Drainage is introduced into the pleural cavity to aspirate air or fluid. Since the pressure in the pleural cavity is usually negative, at least during some part of the breathing cycle, various methods have been developed that allow to aspirate air and fluid from the pleural cavity and at the same time ensure its tightness. Using the methods of drainage in the treatment of patients, the doctor must understand the principle of action of various drainage systems.
Heimlich one-way valve
This drainage system is the simplest. Drainage is connected to a one-way valve, which is designed so that it closes, if the pressure inside the tube becomes below atmospheric, and opens, if the pressure
When the pressure in the pleural cavity and, consequently, inside the tube is negative (inhalation), the soft tube collapses because the pressure outside it is greater than inside (A). When the intrapleural pressure becomes positive (exhalation), the tube expands under the action of positive pressure, ensuring the release of air from the pleural cavity (B).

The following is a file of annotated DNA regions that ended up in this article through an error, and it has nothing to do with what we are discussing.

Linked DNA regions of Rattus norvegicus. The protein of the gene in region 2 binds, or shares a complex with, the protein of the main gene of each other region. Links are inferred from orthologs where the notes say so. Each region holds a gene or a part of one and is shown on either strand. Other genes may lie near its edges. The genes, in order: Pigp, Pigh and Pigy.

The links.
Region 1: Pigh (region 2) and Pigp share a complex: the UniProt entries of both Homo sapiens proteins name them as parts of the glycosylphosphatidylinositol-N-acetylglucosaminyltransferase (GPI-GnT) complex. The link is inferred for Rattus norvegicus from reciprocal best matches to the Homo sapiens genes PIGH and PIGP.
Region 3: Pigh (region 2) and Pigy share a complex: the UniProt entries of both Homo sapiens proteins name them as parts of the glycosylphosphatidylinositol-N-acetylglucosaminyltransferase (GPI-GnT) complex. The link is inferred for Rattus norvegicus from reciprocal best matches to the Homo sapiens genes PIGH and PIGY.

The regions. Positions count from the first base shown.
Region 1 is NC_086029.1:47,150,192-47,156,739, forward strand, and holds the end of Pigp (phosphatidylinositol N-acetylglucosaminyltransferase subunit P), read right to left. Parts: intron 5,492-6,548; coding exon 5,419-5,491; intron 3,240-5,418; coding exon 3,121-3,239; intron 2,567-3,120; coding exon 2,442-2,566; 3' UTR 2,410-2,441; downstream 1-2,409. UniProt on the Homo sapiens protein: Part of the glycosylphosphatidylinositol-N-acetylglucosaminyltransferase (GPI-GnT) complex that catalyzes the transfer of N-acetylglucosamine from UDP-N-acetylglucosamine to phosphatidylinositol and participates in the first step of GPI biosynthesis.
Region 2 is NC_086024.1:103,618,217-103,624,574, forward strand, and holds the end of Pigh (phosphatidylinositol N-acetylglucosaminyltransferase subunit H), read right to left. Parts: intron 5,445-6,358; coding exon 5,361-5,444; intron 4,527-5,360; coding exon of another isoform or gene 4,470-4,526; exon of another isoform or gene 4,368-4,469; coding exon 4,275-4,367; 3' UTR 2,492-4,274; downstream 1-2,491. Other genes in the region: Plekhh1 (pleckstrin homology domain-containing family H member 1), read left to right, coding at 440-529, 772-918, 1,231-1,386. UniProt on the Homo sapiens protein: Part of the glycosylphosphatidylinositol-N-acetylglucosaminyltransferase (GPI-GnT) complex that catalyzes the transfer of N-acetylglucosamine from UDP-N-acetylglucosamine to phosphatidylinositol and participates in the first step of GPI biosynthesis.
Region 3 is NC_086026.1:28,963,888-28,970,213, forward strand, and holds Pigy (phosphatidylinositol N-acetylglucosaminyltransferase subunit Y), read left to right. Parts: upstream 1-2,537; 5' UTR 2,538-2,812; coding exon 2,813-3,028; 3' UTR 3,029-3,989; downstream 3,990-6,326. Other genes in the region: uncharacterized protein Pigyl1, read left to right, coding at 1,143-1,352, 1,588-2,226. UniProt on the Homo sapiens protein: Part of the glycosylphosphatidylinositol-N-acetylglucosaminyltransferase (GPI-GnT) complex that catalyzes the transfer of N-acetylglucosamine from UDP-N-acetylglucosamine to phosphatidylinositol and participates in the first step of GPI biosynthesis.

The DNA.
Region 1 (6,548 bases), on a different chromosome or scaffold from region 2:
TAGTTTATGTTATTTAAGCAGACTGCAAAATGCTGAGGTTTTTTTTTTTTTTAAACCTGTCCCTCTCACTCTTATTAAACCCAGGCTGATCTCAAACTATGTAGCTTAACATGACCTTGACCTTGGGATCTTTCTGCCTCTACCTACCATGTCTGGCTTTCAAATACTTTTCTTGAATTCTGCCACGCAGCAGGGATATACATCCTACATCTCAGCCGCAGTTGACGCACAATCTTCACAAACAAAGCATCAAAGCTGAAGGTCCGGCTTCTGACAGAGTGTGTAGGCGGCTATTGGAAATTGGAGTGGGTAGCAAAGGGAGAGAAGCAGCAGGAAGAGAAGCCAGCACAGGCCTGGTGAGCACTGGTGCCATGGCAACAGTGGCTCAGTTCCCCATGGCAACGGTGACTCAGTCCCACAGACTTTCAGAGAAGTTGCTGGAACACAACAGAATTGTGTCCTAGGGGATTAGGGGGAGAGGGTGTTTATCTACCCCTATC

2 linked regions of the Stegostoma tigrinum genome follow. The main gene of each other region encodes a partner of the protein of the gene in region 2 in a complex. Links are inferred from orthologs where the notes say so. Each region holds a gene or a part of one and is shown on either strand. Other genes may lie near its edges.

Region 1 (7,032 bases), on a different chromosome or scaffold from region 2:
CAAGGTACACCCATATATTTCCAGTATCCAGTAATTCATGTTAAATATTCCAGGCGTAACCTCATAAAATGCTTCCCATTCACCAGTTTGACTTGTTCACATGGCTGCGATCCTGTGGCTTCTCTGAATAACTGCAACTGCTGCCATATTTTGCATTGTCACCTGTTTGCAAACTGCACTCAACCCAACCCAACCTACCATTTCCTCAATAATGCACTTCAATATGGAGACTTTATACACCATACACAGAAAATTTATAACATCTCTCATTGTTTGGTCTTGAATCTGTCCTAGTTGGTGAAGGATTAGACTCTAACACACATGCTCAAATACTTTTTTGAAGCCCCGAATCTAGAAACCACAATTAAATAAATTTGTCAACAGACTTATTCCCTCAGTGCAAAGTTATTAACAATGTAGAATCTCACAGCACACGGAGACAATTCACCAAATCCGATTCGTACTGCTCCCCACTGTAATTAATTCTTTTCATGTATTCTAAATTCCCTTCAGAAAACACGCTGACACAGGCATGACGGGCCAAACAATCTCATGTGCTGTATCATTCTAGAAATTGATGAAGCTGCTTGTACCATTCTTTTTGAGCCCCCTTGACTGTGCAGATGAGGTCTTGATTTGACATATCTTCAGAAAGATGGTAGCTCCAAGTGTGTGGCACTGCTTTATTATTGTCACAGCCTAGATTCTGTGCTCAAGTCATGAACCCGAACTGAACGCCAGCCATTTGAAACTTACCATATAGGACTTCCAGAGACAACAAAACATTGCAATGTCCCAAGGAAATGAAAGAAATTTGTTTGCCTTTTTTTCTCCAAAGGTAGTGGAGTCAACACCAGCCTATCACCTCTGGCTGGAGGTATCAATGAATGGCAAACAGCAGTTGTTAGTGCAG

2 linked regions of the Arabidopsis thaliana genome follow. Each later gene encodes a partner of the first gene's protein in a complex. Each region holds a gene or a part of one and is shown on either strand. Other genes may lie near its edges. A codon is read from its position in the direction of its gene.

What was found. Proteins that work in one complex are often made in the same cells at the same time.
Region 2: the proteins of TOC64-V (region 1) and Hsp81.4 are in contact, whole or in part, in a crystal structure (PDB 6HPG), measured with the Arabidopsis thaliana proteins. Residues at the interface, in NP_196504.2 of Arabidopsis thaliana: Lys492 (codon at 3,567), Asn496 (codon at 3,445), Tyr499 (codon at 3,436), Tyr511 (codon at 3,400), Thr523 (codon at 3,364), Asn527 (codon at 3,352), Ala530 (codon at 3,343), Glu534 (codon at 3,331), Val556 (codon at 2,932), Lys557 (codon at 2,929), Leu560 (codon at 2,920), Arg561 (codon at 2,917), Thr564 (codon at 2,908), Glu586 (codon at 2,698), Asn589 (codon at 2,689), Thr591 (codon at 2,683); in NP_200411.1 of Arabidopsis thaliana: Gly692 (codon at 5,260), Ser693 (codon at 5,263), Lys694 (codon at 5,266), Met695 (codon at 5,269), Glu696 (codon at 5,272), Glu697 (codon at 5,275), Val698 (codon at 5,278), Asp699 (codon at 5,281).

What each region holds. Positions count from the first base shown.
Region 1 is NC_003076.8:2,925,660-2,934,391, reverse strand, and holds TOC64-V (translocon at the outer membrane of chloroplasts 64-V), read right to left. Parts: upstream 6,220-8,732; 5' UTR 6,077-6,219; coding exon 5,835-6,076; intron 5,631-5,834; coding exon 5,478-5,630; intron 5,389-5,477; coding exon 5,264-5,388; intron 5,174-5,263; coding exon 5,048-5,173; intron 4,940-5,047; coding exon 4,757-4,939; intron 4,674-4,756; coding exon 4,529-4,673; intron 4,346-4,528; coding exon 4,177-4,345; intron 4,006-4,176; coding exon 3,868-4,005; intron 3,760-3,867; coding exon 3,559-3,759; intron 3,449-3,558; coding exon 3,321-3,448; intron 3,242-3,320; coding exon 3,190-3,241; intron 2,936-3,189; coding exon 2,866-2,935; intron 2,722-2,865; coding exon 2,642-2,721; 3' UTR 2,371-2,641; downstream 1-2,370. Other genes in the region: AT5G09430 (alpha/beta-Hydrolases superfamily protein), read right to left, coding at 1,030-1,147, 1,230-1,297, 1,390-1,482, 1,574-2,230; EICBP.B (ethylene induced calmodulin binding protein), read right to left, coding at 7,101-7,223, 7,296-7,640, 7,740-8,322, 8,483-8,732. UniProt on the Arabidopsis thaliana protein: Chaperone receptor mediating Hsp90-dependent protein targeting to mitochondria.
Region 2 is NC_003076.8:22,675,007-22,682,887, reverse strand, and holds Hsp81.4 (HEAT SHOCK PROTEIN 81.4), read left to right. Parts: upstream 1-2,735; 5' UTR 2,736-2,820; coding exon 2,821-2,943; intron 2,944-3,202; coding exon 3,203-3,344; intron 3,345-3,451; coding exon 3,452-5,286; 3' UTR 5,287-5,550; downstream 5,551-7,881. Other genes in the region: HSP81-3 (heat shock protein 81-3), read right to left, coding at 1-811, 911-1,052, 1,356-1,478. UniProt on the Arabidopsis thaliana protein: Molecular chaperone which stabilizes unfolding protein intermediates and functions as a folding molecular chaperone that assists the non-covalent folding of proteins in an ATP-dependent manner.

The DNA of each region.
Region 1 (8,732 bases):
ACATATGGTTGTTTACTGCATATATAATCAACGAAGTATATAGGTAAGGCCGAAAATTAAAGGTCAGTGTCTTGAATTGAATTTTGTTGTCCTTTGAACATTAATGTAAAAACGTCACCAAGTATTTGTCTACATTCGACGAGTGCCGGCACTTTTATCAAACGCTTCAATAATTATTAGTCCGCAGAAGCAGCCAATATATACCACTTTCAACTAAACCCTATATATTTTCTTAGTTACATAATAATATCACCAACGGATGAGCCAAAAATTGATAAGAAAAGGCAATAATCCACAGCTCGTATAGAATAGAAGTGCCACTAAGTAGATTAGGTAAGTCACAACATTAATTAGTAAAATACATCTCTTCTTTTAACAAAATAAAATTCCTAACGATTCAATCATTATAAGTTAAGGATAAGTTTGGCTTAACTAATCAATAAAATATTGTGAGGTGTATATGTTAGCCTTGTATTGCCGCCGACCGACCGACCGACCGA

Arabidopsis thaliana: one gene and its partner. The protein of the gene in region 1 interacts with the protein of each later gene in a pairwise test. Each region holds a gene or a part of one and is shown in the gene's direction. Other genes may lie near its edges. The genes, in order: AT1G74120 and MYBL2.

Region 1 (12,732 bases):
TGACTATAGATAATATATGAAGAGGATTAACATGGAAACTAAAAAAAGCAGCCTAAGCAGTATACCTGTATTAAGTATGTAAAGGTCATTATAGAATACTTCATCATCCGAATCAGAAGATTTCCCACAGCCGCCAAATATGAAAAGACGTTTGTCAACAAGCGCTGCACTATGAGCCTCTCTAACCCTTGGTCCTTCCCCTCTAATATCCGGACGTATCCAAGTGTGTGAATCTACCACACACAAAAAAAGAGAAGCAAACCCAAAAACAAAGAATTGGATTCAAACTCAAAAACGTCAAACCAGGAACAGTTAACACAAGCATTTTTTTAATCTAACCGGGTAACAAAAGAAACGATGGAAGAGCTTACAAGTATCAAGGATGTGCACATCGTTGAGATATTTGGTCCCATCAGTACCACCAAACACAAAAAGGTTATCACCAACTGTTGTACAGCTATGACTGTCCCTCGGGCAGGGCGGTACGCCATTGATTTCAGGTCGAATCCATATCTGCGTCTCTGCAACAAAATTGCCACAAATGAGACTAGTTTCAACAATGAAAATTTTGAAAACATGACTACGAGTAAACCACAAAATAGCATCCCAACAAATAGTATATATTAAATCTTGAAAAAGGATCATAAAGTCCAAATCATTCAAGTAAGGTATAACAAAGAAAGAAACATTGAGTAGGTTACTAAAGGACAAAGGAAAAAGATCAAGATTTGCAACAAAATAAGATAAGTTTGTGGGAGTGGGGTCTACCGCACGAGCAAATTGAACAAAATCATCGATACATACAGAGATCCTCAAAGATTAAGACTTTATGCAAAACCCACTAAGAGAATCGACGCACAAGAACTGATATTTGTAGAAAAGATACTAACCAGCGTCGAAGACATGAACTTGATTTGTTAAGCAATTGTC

Thus, when the pressure in the pleural cavity and, accordingly, in the tube becomes negative (Fig. 60, A), the valve closes and air cannot enter the pleural cavity. If the intrapleural pressure becomes positive, then the valve opens and air can escape from the pleural cavity. This system is only suitable for patients with pneumothorax, as it is not intended for suction of fluid, blood or pus. Its main advantage is simplicity and small size.
Single can exudation evacuation system
This system consists of one tank (jars), which simultaneously serves as a vessel for collecting exudate and a hydraulic gate (Fig. 61). Drainage is connected to a rigid tube inserted through a stopper into a sterile jar. A sterile isotonic solution of sodium chloride is poured into the jar so that its level is 2 cm above the end of the tube in the jar. There should be a hole in the can lid, due to which there is no excessive pressure in it when air or liquid enters. Usually the hole has a lid, so it is important not to forget to remove it before connecting the can to the patient.
This system operates as follows. With a positive pressure in the pleural cavity, the pressure in the rigid tube also becomes positive, and if it becomes higher than the pressure at the depth to which the tube is introduced into the can, air (or liquid) will be collected in the can and released into the atmosphere. With a negative pressure in the pleural cavity, the liquid from the can will rise through the tube and air will not flow into the pleural cavity and into the tube. Undoubtedly, if the end of the tube is above the level of the liquid in the can, the system will not function, and the patient will develop extensive pneumothorax.